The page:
Best New Restaurants
by Dennis Ray Wheaton and Jeff Ruby
Times may be tough, but this year’s top 22 restaurants are not backing down. They’ve embraced green as the new black, elevated organic pork to foie gras status, and made us feel downright giddy about everything from slippery soba noodles to fiery soft-shell crabs.
In the Name of the Father
by Bryan Smith
Twenty-five years after their father, a Bensenville businessman, was killed in a Mob hit, his two sons finally saw justice done in a Chicago courtroom.
by Karin Horgan Sullivan
These three urbanites have turned their private patches of land into thriving micro farms. Their mantra? Anyone can do it.
The Lost Boy
by Geoffrey Johnson
After 101 years, the reason why a young immigrant was shot to death in the home of Chicago’s police chief still remains a mystery.
by Stacey Jones
Summer beachwear and chunky jewelry take on a bohemian bent—and the flirty yellow polka-dot bikini is back for more big fun.
PAGE TWO Roland Burris’s staff; will the stimulus reduce traffic? ARTS & CULTURE Art, art everywhere, and young talent, too, at Art Chicago!; The Blip welcomes back belugas; inside the city’s most glamorous new landmark: the Modern Wing; a Green Mama who captains consumers; science gets sexy; Elizabeth Crane gets candid with Joe Meno; classical fans get three new reasons to rejoice. Plus: New books, and an indie up-and-comer shares his playlist. SERVICE DESK Renting a house near Lake Michigan is a great way to vacation and stay solvent. How to snag your dream cottage STYLE Six of Chicago’s most design-savvy women forecast this season’s fashion essentials. Plus: Evanston’s newest chic boutique, and blossoming May sales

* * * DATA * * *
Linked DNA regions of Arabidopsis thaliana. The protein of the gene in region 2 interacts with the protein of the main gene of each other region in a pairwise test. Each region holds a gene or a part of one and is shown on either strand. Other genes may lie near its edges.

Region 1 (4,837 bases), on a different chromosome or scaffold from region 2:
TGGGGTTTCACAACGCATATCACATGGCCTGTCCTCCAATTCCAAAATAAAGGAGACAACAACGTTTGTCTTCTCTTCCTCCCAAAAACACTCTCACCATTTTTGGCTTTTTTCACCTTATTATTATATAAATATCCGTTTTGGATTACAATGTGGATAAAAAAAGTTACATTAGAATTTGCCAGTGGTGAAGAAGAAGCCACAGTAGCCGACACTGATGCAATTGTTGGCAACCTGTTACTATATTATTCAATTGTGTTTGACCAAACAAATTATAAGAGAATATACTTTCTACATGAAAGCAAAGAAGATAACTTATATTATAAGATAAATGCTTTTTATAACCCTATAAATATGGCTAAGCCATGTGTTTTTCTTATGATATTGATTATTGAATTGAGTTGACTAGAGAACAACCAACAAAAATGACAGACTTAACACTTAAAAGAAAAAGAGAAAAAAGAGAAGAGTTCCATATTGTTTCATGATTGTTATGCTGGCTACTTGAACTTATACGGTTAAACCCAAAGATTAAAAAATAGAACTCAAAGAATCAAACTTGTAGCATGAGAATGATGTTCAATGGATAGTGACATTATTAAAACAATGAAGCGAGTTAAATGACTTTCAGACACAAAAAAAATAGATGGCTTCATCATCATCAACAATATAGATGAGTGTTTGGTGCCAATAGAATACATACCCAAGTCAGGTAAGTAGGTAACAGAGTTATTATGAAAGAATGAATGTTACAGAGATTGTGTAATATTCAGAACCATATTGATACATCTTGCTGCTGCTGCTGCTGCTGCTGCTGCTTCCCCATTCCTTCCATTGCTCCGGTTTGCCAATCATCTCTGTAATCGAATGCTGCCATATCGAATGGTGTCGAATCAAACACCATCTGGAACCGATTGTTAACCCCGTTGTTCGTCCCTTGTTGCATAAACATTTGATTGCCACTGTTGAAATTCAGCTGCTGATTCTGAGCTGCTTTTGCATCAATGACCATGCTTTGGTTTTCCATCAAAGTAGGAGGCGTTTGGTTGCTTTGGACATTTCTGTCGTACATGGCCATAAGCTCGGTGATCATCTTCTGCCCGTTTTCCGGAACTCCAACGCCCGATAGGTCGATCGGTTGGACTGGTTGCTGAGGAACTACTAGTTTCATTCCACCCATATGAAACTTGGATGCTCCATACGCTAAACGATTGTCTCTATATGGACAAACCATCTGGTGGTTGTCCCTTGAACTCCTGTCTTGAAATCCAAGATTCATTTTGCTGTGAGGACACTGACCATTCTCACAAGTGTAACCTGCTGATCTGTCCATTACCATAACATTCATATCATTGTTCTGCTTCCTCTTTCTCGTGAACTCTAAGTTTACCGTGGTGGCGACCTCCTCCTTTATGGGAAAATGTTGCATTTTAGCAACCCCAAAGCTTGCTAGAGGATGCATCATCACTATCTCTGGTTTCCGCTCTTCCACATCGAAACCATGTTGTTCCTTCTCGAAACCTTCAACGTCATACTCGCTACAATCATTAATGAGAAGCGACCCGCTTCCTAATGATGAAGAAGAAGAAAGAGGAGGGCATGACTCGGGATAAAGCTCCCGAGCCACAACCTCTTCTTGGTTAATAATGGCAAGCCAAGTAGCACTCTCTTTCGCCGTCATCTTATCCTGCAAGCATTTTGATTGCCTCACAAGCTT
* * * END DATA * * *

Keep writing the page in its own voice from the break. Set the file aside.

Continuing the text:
Dream sandwiches; two NYC faves try their luck in Chicago; morel maniacs forage downstate Illinois; and the ten hottest restaurants in Chicago
by Kate Seamons
A new craft-cocktailing spot stirs in Pilsen. Plus: Five old-school cocktail meccas, and Tiny Lounge 2.0
by Edward McClelland
Allan Calhamer invented a timeless board game when he was a Harvard undergraduate. Then he became a postman in the western suburbs.
by Dennis Rodkin
A faux Adler in Lake Forest, a genuine Larry Booth in Lincoln Park, and condo news from across the city
by Jeff Ruby
Servers irritate their customers, and vice versa. The Closer explores this fraught relationship—and leaves tips.
A Byrd flies home to the Old Town School; rock ’n’ roll Czech history at the Goodman
Better than ever, Courtright’s jumps back into the game; Koda falls to one star.
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